The Relationship Between Soil Air Filled Porosity and Soil Methane Oxidation is Almost Identical in Both Dry and Wet Temperate Eucalypt Forests

Monday, 14 December 2015
Poster Hall (Moscone South)
Benedikt Johannes Fest, University of Melbourne, Ecosystem and Forest Sciences, Parkville, Australia, Timothy Wardlaw, Forestry Tasmania, Hobart, Australia, Nina Hinko-Najera, The University of Melbourne, Creswick, VIC, Australia and Stefan K Arndt, University of Melbourne, Parkville, Australia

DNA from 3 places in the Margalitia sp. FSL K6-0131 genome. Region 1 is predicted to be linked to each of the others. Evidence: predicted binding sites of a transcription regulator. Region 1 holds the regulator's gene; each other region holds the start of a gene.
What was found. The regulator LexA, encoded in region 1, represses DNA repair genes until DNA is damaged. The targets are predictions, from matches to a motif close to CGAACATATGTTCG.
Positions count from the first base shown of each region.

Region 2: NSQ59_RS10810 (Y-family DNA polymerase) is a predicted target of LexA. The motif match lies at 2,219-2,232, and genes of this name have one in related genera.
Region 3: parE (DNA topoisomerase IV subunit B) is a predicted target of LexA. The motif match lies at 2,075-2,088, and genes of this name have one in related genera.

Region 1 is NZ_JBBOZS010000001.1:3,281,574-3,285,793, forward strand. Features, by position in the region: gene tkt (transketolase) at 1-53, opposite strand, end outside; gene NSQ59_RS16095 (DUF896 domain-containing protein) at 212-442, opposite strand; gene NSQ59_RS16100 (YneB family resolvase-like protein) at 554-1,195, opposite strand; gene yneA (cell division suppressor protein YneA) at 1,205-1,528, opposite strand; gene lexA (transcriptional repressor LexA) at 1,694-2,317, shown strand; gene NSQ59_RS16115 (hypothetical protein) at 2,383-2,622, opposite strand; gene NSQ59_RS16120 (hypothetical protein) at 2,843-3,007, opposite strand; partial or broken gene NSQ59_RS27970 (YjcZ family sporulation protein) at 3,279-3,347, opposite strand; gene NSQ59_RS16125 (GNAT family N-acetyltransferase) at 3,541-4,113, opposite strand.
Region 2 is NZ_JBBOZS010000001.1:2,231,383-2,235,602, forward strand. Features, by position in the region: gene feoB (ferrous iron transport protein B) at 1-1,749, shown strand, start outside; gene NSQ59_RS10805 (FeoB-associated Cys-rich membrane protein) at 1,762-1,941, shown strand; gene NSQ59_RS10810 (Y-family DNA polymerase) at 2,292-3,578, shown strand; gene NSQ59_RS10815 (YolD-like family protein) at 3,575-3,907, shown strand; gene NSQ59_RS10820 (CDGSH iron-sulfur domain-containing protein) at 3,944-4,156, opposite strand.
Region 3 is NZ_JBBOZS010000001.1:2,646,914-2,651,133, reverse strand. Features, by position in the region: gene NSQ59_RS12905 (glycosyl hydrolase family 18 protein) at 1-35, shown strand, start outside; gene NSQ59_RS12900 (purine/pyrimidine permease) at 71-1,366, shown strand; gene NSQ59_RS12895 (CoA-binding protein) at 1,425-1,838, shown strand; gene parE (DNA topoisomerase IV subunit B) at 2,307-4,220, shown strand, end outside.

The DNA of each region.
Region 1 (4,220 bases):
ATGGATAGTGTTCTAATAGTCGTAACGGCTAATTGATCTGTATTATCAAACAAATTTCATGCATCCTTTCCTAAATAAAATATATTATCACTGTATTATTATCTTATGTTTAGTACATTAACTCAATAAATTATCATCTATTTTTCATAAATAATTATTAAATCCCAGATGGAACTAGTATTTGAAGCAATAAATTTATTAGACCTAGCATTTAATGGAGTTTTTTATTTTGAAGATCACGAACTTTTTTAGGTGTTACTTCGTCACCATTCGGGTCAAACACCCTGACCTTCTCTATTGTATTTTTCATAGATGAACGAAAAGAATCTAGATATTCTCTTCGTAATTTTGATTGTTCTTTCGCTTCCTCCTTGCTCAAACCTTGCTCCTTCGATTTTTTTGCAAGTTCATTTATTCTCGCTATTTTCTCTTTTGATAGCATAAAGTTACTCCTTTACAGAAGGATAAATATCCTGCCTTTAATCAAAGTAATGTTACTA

In order to gain a better understanding of the temporal variation in soil methane (CH4) exchange in temperate evergreen eucalypt forests in south-eastern Australia we measured soil CH4 exchange in high temporal resolution (every 2 hours or less) over two consecutive years (Wombat State Forest, Victoria, AUS) and over one year (Warra, Tasmania, AUS) in two temperate Eucalyptus obliqua (L. Her) forests with contrasting annual precipitation (Wombat State Forest = 870 mm yr-1, Warra = 1700 mm yr-1). Both forests were continuous CH4 sinks with the Victorian site having a sink strength of -1.79 kg CH4 ha-1 yr-1 and the Tasmanian site having a sink strength of -3.83 kg CH4 ha-1 yr-1. Our results show that CH4 uptake was strongly controlled by soil moisture at both sites and explained up to 90% of the temporal variability in CH4 uptake. Furthermore, when soil moisture was expressed as soil air filled porosity (AFP) we were able to predict the CH4 uptake of one site by the linear regression between AFP and CH4 uptake from the other site. Soil temperature only had an apparent control over seasonal variation in CH4 uptake during periods when soil moisture and soil temperature were closely correlated. The fluctuation of the generally low soil nitrogen levels did not influence soil CH4 uptake at either site.